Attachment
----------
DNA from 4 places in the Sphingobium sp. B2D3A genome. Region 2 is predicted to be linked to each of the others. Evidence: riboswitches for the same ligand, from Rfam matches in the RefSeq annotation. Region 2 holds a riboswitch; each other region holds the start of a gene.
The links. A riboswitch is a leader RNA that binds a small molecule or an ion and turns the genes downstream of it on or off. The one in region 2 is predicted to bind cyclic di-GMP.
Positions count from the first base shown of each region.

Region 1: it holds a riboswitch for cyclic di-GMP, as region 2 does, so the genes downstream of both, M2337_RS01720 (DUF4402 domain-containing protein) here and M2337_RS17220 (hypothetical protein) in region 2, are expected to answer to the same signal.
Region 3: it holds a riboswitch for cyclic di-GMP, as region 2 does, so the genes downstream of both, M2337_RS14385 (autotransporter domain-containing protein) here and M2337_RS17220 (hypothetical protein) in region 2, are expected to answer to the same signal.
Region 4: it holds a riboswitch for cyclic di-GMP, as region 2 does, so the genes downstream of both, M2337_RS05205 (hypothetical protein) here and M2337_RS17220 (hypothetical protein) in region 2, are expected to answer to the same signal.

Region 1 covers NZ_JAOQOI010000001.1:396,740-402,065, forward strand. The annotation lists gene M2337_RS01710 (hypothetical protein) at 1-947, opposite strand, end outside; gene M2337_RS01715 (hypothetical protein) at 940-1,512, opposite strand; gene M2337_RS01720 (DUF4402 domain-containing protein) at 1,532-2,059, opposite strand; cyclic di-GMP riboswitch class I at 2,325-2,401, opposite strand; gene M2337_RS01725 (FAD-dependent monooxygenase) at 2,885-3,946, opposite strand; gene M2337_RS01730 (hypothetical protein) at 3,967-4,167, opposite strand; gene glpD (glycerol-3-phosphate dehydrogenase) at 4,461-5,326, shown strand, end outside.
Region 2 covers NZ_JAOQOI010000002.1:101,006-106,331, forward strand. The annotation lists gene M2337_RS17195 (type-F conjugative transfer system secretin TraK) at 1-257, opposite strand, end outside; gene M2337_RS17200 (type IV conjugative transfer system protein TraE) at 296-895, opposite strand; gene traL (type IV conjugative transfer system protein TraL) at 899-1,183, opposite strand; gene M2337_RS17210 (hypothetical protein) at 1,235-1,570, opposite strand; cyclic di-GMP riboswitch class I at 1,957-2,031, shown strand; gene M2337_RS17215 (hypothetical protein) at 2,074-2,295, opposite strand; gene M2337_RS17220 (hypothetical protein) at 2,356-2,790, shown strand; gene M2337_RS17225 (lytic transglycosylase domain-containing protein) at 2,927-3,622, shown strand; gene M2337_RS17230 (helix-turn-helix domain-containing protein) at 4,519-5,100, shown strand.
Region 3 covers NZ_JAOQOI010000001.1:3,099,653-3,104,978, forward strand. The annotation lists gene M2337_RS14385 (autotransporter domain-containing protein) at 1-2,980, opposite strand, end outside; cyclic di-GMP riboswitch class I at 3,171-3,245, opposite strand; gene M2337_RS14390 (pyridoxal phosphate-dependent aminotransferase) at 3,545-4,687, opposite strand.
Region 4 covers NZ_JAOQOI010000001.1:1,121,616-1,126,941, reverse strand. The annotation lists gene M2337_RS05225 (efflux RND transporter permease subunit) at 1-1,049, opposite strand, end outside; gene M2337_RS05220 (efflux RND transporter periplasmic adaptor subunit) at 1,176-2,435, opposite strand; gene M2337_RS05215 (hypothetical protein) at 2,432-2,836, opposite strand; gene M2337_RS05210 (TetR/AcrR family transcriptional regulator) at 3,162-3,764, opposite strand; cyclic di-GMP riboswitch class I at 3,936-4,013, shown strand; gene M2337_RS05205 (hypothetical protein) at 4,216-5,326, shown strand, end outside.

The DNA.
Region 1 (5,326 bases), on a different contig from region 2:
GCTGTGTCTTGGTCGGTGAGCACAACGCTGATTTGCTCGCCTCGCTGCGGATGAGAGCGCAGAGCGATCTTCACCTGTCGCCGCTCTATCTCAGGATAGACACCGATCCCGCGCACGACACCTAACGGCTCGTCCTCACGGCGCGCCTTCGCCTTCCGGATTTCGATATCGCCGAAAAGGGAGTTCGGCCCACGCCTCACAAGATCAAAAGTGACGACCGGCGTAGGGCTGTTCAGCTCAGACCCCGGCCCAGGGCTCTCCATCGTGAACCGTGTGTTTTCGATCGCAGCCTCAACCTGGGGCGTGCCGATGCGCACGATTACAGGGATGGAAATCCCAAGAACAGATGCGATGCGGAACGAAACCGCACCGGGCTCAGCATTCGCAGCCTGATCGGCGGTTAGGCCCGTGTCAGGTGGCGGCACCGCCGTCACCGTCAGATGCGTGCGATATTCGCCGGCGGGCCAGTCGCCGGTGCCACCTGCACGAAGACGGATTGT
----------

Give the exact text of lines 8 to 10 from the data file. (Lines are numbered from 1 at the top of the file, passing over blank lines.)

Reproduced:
Region 2 covers NZ_JAOQOI010000002.1:101,006-106,331, forward strand. The annotation lists gene M2337_RS17195 (type-F conjugative transfer system secretin TraK) at 1-257, opposite strand, end outside; gene M2337_RS17200 (type IV conjugative transfer system protein TraE) at 296-895, opposite strand; gene traL (type IV conjugative transfer system protein TraL) at 899-1,183, opposite strand; gene M2337_RS17210 (hypothetical protein) at 1,235-1,570, opposite strand; cyclic di-GMP riboswitch class I at 1,957-2,031, shown strand; gene M2337_RS17215 (hypothetical protein) at 2,074-2,295, opposite strand; gene M2337_RS17220 (hypothetical protein) at 2,356-2,790, shown strand; gene M2337_RS17225 (lytic transglycosylase domain-containing protein) at 2,927-3,622, shown strand; gene M2337_RS17230 (helix-turn-helix domain-containing protein) at 4,519-5,100, shown strand.
Region 3 covers NZ_JAOQOI010000001.1:3,099,653-3,104,978, forward strand. The annotation lists gene M2337_RS14385 (autotransporter domain-containing protein) at 1-2,980, opposite strand, end outside; cyclic di-GMP riboswitch class I at 3,171-3,245, opposite strand; gene M2337_RS14390 (pyridoxal phosphate-dependent aminotransferase) at 3,545-4,687, opposite strand.
Region 4 covers NZ_JAOQOI010000001.1:1,121,616-1,126,941, reverse strand. The annotation lists gene M2337_RS05225 (efflux RND transporter permease subunit) at 1-1,049, opposite strand, end outside; gene M2337_RS05220 (efflux RND transporter periplasmic adaptor subunit) at 1,176-2,435, opposite strand; gene M2337_RS05215 (hypothetical protein) at 2,432-2,836, opposite strand; gene M2337_RS05210 (TetR/AcrR family transcriptional regulator) at 3,162-3,764, opposite strand; cyclic di-GMP riboswitch class I at 3,936-4,013, shown strand; gene M2337_RS05205 (hypothetical protein) at 4,216-5,326, shown strand, end outside.